Participants in the commercial real estate industry are caught between wanting the economy to tangibly recover and wanting it to continue its slow slogging recovery.
While a tangible recovery would be very helpful for underlying fundamentals, it would cause interest rates to rise. It’s easy to connect the dots between our extraordinarily low interest rate environment and the tremendous recovery seen in commercial property values. On the flip side, while a recovery similar to the proverbial “pushing on a string” doesn’t do much for the economy, it does keep interest rates low, further encouraging market participants to, well, participate.
I know you are probably saying, “Interest rates again? Come on, Knakal, come up with a new topic.” The fact is that the extent to which rates rise and how quickly they accelerate will have a more profound impact on our capital markets than any other metric, so, yes, it is tremendously important to focus on what happens with rates. The volume of activity in the building sales market and our mortgage markets is highly correlated to the interest rate environment.
Last Friday, the Department of Labor announced that 195,000 jobs were added in June. Normally, I wouldn’t put too much stock in the April, May and June numbers, because the birth/death rate model that DOL uses makes the assumption that a lot of new jobs are created by new companies that are formed during these months, which it has no way of proving. However, DOL revised its April and May figures by a total of 70,000 more jobs than it had announced. This would appear to be a positive sign for the job market and the economy. At least this is how the marketplace is interpreting the way the Fed will interpret this data.
The market reacted quickly to this news. Within eight minutes of the report being made public, the yield on the 10-year Treasury (a key metric for commercial real estate) rose by 10 basis points, and later in the trading session it reached 2.718 percent, the highest it has been since August of 2011. Rates on 30-year residential home mortgages, which were below 3.5 percent in April, rose to 4.29 percent last Friday. Fortunately, commercial mortgage rates did not react the same way and will probably remain at modest levels for now, given their relatively short-term nature.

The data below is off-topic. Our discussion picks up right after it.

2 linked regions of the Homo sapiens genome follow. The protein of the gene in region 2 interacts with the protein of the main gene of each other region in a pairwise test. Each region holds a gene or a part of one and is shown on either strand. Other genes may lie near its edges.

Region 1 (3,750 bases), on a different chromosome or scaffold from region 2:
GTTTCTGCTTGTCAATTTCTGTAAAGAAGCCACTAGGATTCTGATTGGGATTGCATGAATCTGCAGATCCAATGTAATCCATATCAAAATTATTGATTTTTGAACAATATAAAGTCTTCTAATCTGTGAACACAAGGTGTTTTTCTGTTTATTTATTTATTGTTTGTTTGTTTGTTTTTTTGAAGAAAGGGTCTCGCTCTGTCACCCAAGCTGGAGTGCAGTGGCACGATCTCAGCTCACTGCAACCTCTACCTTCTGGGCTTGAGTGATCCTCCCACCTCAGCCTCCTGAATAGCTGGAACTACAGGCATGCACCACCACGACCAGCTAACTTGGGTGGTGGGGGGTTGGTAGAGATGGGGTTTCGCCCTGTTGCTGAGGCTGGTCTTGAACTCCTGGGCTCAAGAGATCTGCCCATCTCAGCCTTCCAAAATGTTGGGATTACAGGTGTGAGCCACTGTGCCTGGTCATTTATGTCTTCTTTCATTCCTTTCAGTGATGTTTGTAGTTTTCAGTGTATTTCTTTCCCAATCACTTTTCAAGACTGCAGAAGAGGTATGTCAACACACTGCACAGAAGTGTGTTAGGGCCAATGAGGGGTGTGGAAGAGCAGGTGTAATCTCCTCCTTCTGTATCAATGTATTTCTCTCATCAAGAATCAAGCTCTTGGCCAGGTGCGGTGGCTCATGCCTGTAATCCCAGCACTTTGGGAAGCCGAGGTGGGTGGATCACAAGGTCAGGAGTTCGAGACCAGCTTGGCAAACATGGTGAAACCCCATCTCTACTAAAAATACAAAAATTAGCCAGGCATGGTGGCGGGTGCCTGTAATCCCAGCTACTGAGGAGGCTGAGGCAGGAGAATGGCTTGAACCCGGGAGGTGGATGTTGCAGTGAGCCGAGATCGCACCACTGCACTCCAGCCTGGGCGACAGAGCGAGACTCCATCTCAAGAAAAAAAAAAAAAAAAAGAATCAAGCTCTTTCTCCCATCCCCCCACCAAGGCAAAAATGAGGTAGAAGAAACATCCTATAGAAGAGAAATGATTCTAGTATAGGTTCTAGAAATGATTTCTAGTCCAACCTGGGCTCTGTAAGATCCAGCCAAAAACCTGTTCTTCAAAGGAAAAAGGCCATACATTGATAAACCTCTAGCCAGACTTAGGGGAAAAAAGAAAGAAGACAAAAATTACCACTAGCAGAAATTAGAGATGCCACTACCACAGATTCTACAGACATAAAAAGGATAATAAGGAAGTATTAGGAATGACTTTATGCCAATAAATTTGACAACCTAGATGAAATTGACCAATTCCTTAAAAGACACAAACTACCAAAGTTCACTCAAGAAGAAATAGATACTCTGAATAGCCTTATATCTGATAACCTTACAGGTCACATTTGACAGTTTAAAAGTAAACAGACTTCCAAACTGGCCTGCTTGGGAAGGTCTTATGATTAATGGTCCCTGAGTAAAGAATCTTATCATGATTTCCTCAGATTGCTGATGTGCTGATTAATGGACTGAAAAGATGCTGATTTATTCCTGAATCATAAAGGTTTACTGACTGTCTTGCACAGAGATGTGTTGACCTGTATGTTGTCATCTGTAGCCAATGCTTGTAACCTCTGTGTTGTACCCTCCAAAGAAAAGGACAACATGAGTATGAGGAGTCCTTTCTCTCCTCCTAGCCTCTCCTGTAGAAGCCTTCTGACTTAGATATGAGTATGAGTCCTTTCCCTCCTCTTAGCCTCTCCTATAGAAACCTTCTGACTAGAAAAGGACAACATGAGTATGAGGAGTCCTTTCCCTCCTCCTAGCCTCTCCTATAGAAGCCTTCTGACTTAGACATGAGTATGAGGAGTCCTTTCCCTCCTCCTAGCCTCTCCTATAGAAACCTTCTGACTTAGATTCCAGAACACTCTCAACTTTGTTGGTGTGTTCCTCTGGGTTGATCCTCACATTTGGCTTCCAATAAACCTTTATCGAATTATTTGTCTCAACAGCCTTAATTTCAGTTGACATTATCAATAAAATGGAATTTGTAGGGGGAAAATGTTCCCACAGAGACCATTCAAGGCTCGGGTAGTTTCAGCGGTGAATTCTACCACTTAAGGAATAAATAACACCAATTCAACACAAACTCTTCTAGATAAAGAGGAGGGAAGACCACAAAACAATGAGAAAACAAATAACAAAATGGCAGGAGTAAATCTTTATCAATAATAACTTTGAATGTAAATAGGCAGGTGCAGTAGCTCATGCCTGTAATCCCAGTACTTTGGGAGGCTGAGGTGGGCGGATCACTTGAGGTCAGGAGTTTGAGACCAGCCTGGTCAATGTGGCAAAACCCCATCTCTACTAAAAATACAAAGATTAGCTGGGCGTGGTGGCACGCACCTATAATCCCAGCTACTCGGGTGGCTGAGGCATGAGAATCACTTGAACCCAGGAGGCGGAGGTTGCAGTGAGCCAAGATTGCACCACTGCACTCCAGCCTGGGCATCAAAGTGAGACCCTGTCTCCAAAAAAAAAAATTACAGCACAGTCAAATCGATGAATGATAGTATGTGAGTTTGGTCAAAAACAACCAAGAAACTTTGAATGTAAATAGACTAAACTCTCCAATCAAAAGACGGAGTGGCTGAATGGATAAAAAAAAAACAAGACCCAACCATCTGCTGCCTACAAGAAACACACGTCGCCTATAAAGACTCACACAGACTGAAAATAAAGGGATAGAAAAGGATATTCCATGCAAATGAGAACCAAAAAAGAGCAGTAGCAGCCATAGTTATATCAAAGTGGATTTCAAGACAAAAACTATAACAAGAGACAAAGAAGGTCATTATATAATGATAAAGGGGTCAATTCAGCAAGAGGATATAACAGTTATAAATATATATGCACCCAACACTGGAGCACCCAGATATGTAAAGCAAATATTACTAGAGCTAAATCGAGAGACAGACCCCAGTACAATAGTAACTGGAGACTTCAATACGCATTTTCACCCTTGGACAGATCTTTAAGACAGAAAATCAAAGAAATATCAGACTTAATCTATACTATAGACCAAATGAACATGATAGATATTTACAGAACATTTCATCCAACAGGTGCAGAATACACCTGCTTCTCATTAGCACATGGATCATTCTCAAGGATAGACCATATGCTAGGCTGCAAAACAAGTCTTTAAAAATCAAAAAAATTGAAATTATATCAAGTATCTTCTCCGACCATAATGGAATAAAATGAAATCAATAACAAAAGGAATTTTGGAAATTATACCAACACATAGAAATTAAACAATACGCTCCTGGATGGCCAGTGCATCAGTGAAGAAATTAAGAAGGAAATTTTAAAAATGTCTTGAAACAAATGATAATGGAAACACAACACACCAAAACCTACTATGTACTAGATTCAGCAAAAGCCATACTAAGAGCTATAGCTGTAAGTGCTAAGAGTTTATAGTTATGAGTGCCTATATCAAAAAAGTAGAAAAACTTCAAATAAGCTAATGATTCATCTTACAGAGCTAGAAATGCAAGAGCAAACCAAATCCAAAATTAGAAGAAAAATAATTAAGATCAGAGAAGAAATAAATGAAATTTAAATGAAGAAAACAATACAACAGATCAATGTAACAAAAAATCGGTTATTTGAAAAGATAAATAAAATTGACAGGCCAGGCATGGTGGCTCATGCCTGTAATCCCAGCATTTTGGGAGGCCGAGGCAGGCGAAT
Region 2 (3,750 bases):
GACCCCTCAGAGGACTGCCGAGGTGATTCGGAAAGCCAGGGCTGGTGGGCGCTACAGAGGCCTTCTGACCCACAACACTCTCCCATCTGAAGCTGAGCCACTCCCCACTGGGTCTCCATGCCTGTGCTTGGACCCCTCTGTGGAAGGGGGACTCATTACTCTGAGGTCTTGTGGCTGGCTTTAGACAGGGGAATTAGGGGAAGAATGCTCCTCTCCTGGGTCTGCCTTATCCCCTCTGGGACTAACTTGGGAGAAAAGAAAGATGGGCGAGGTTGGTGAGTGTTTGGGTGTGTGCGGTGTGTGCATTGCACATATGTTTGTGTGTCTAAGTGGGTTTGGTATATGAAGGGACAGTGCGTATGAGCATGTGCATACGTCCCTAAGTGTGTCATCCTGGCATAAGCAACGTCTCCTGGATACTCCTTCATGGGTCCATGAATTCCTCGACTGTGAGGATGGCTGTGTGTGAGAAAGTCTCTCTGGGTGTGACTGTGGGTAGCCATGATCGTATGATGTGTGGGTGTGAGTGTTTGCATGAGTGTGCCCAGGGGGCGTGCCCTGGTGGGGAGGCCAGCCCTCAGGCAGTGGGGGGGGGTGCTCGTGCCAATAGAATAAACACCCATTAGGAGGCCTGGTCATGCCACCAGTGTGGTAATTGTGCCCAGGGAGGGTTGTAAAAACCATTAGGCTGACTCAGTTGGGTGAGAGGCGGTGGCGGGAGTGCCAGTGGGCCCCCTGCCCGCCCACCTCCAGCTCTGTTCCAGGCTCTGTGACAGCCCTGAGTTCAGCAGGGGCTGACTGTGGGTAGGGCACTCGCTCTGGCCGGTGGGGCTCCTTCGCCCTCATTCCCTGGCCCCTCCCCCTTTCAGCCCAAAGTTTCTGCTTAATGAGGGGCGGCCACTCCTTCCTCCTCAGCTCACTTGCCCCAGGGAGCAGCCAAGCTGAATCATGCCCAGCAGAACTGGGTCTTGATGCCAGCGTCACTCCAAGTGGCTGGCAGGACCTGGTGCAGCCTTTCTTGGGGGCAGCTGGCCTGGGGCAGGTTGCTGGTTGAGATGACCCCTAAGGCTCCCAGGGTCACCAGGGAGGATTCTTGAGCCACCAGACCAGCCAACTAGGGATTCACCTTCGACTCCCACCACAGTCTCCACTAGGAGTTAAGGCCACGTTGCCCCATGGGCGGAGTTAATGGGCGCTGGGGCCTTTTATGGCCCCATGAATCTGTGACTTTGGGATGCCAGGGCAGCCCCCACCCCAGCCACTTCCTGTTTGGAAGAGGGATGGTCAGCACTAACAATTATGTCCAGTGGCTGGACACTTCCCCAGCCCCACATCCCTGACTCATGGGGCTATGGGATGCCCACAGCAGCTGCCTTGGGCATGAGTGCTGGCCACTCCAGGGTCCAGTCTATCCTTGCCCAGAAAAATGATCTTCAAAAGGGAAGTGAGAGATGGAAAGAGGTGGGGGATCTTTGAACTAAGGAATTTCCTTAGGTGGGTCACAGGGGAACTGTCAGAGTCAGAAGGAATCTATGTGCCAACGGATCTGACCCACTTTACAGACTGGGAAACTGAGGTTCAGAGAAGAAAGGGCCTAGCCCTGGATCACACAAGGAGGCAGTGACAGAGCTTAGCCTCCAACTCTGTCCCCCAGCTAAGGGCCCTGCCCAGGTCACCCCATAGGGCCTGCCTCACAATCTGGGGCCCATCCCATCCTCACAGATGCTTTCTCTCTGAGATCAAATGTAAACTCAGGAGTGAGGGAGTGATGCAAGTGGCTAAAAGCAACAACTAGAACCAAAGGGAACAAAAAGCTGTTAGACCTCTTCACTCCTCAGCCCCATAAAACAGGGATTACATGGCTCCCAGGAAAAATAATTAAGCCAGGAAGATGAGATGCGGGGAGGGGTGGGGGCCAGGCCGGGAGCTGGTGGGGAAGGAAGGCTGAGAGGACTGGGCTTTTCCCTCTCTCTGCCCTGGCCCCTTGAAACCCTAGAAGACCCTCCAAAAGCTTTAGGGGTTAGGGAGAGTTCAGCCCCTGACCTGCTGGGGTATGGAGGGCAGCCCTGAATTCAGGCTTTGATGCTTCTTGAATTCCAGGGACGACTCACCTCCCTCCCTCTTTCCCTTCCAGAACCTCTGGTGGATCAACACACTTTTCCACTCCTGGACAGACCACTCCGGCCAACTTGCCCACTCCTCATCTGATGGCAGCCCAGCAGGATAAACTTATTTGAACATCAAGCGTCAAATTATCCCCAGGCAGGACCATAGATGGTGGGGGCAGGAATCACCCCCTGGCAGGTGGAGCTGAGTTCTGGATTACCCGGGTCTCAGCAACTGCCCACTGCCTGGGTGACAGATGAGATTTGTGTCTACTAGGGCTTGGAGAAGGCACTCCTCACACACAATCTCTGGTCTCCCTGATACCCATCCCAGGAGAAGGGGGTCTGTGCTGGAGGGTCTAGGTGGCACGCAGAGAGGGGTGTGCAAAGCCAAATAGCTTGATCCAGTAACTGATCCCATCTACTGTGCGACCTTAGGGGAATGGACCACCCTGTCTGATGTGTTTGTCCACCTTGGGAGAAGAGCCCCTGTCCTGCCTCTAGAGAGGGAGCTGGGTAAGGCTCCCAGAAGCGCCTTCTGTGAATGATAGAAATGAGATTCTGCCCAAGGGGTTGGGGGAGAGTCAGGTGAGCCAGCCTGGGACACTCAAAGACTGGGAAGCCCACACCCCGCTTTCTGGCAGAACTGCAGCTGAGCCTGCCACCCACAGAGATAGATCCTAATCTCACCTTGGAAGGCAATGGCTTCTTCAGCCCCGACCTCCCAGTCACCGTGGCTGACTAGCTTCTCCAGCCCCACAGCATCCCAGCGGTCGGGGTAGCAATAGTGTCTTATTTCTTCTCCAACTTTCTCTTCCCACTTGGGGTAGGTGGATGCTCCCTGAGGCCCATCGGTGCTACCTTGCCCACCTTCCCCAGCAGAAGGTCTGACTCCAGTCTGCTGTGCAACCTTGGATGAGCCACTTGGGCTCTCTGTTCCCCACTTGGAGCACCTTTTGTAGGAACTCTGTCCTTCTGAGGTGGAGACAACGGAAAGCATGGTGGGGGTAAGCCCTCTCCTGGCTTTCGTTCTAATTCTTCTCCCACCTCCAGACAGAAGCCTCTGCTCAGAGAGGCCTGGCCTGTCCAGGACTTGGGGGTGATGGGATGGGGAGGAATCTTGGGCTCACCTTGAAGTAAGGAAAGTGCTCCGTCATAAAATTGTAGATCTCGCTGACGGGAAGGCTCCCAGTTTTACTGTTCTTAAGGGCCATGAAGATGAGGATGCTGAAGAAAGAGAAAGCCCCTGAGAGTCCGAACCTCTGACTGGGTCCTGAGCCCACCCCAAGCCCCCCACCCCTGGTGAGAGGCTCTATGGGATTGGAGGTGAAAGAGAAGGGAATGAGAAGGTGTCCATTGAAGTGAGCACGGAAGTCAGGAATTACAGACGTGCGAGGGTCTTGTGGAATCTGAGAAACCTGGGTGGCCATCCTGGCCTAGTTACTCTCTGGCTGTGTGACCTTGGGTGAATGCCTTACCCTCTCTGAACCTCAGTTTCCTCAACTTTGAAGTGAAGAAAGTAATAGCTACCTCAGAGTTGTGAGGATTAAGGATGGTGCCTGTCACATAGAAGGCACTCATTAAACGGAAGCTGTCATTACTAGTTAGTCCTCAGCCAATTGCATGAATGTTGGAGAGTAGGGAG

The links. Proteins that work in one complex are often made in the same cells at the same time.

If we peel away the layers of the report, however, things don’t look quite so rosy. While almost 200,000 jobs were created, the unemployment rate remained at 7.6 percent. This was due to more folks coming back into the labor market, which drove the participation rate up slightly from 63.3 percent to 63.4 percent, offsetting the job gains. And looking closely at this year’s figures shows that just 19 percent of all jobs added were full-time positions. The balance were part-time positions or positions with temp agencies.
So today in the U.S., we have about 12 million Americans who are “officially” unemployed. They are joined by eight million people working part-time jobs who would rather be working full-time and 2.7 million people working temporary jobs. If we take all of this data into consideration, the underemployment rate (counting those who are not working the number of hours they would like to work) rose from 13.8 percent in May to 14.3 percent in June.
While long-term rates go up, Fed chairman Bernanke continues to indicate that short-term rates won’t rise until the unemployment rate hits 6.5 percent, not projected until sometime in the second half of 2014.
With bond prices dropping (bond prices and rates move in opposite directions) and volatility driving bond investors crazy, approximately $60 billion came out of the market as investors withdrew funds from bond-focused mutual funds. It could be that some of this capital finds its way into the commercial real estate market as investors search for yield.
All in all, things are still positive from an interest rate perspective for commercial real estate. But if there is one metric for commercial real estate capital market participants to keep an eye on, interest rates should be near the top of the list.